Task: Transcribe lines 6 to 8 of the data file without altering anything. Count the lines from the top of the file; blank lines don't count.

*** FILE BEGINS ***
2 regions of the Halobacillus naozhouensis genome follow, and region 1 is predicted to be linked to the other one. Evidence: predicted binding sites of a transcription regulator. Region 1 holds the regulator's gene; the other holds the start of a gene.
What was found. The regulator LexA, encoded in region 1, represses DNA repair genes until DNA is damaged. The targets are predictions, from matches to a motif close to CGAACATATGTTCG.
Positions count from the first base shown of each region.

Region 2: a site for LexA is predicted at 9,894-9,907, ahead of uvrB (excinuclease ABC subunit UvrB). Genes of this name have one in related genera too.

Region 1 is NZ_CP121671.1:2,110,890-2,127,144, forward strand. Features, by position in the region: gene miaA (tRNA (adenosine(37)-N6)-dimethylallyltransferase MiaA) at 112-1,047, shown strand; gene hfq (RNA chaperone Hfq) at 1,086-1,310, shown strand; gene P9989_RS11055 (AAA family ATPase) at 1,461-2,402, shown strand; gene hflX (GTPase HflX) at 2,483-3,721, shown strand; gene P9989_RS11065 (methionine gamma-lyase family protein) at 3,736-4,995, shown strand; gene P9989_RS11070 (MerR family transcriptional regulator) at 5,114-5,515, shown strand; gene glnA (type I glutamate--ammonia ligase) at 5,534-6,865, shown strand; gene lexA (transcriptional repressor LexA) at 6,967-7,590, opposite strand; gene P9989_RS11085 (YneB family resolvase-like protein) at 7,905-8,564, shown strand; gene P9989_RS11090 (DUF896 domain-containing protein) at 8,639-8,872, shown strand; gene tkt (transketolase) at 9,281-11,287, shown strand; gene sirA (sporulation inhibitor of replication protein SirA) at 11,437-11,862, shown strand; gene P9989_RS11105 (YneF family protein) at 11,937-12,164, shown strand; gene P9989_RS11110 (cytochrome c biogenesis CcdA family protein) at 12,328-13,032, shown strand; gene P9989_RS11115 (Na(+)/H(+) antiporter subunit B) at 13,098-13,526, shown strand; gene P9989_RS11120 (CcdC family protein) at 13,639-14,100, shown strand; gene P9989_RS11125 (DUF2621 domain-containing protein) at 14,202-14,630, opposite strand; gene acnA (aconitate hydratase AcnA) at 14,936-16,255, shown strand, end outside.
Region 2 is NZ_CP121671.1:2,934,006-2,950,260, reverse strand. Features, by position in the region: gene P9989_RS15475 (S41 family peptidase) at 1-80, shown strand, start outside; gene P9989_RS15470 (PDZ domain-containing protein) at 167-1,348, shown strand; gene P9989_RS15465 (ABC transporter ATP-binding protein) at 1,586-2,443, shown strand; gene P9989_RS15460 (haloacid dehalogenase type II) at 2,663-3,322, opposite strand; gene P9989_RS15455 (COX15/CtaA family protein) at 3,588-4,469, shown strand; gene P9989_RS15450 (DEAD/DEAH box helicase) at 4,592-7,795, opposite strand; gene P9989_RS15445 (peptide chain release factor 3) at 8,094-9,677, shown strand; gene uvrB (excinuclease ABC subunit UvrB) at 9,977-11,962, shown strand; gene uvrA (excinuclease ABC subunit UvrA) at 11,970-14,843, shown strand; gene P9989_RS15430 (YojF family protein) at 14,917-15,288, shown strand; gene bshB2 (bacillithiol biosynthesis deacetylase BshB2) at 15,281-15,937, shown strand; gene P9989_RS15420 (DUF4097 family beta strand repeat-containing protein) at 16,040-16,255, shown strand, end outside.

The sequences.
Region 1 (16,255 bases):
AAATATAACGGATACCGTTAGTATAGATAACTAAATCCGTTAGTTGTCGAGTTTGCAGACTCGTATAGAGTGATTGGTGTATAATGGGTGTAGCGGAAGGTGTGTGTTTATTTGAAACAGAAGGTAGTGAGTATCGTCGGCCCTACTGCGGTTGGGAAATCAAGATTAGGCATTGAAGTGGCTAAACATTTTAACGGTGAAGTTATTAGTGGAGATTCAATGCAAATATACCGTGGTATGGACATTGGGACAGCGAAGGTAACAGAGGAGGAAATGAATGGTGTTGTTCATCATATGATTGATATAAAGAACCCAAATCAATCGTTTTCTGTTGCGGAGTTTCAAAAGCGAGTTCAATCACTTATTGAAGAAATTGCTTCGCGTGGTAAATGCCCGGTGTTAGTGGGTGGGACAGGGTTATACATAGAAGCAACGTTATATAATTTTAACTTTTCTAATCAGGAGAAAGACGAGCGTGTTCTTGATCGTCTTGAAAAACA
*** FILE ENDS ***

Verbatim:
Region 2 is NZ_CP121671.1:2,934,006-2,950,260, reverse strand. Features, by position in the region: gene P9989_RS15475 (S41 family peptidase) at 1-80, shown strand, start outside; gene P9989_RS15470 (PDZ domain-containing protein) at 167-1,348, shown strand; gene P9989_RS15465 (ABC transporter ATP-binding protein) at 1,586-2,443, shown strand; gene P9989_RS15460 (haloacid dehalogenase type II) at 2,663-3,322, opposite strand; gene P9989_RS15455 (COX15/CtaA family protein) at 3,588-4,469, shown strand; gene P9989_RS15450 (DEAD/DEAH box helicase) at 4,592-7,795, opposite strand; gene P9989_RS15445 (peptide chain release factor 3) at 8,094-9,677, shown strand; gene uvrB (excinuclease ABC subunit UvrB) at 9,977-11,962, shown strand; gene uvrA (excinuclease ABC subunit UvrA) at 11,970-14,843, shown strand; gene P9989_RS15430 (YojF family protein) at 14,917-15,288, shown strand; gene bshB2 (bacillithiol biosynthesis deacetylase BshB2) at 15,281-15,937, shown strand; gene P9989_RS15420 (DUF4097 family beta strand repeat-containing protein) at 16,040-16,255, shown strand, end outside.

The sequences.
Region 1 (16,255 bases):